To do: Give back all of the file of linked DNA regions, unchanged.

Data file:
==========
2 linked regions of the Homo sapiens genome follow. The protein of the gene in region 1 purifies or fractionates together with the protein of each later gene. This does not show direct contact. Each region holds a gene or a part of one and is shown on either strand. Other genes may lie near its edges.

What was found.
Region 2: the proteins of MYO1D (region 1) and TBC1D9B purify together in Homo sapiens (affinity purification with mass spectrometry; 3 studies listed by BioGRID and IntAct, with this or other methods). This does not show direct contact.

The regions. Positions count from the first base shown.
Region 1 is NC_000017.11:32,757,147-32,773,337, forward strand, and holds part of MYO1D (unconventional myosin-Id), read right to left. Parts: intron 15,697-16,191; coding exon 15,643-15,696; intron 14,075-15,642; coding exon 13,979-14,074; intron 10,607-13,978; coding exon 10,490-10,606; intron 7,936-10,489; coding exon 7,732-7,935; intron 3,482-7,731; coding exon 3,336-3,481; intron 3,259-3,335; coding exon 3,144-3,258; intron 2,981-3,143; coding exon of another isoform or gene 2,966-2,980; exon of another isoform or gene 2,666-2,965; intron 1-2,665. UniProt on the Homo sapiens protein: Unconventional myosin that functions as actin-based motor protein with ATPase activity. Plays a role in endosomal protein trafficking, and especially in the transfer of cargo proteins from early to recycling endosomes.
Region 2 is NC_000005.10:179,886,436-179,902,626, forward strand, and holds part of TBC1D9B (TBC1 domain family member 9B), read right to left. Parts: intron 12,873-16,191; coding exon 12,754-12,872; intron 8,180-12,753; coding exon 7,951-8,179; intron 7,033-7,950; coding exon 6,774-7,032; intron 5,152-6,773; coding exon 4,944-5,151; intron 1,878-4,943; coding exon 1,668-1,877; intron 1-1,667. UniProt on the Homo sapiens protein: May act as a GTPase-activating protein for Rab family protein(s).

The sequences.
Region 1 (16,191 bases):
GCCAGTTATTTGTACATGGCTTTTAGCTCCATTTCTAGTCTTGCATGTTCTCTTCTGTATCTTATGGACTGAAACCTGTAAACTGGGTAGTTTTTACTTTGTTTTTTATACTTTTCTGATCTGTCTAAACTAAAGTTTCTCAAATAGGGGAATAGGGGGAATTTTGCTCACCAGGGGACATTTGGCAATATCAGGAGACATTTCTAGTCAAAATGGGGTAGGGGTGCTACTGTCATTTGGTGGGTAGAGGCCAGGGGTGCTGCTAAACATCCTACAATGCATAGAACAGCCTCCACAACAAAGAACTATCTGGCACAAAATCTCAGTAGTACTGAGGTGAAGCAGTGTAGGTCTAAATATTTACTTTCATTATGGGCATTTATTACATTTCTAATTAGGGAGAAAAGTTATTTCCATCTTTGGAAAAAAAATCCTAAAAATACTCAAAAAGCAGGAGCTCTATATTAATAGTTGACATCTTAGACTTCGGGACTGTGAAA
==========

2 linked regions of the Homo sapiens genome follow. The protein of the gene in region 1 purifies or fractionates together with the protein of each later gene. This does not show direct contact. Each region holds a gene or a part of one and is shown on either strand. Other genes may lie near its edges.

What was found.
Region 2: the proteins of MYO1D (region 1) and TBC1D9B purify together in Homo sapiens (affinity purification with mass spectrometry; 3 studies listed by BioGRID and IntAct, with this or other methods). This does not show direct contact.

The regions. Positions count from the first base shown.
Region 1 is NC_000017.11:32,757,147-32,773,337, forward strand, and holds part of MYO1D (unconventional myosin-Id), read right to left. Parts: intron 15,697-16,191; coding exon 15,643-15,696; intron 14,075-15,642; coding exon 13,979-14,074; intron 10,607-13,978; coding exon 10,490-10,606; intron 7,936-10,489; coding exon 7,732-7,935; intron 3,482-7,731; coding exon 3,336-3,481; intron 3,259-3,335; coding exon 3,144-3,258; intron 2,981-3,143; coding exon of another isoform or gene 2,966-2,980; exon of another isoform or gene 2,666-2,965; intron 1-2,665. UniProt on the Homo sapiens protein: Unconventional myosin that functions as actin-based motor protein with ATPase activity. Plays a role in endosomal protein trafficking, and especially in the transfer of cargo proteins from early to recycling endosomes.
Region 2 is NC_000005.10:179,886,436-179,902,626, forward strand, and holds part of TBC1D9B (TBC1 domain family member 9B), read right to left. Parts: intron 12,873-16,191; coding exon 12,754-12,872; intron 8,180-12,753; coding exon 7,951-8,179; intron 7,033-7,950; coding exon 6,774-7,032; intron 5,152-6,773; coding exon 4,944-5,151; intron 1,878-4,943; coding exon 1,668-1,877; intron 1-1,667. UniProt on the Homo sapiens protein: May act as a GTPase-activating protein for Rab family protein(s).

The sequences.
Region 1 (16,191 bases):
GCCAGTTATTTGTACATGGCTTTTAGCTCCATTTCTAGTCTTGCATGTTCTCTTCTGTATCTTATGGACTGAAACCTGTAAACTGGGTAGTTTTTACTTTGTTTTTTATACTTTTCTGATCTGTCTAAACTAAAGTTTCTCAAATAGGGGAATAGGGGGAATTTTGCTCACCAGGGGACATTTGGCAATATCAGGAGACATTTCTAGTCAAAATGGGGTAGGGGTGCTACTGTCATTTGGTGGGTAGAGGCCAGGGGTGCTGCTAAACATCCTACAATGCATAGAACAGCCTCCACAACAAAGAACTATCTGGCACAAAATCTCAGTAGTACTGAGGTGAAGCAGTGTAGGTCTAAATATTTACTTTCATTATGGGCATTTATTACATTTCTAATTAGGGAGAAAAGTTATTTCCATCTTTGGAAAAAAAATCCTAAAAATACTCAAAAAGCAGGAGCTCTATATTAATAGTTGACATCTTAGACTTCGGGACTGTGAAA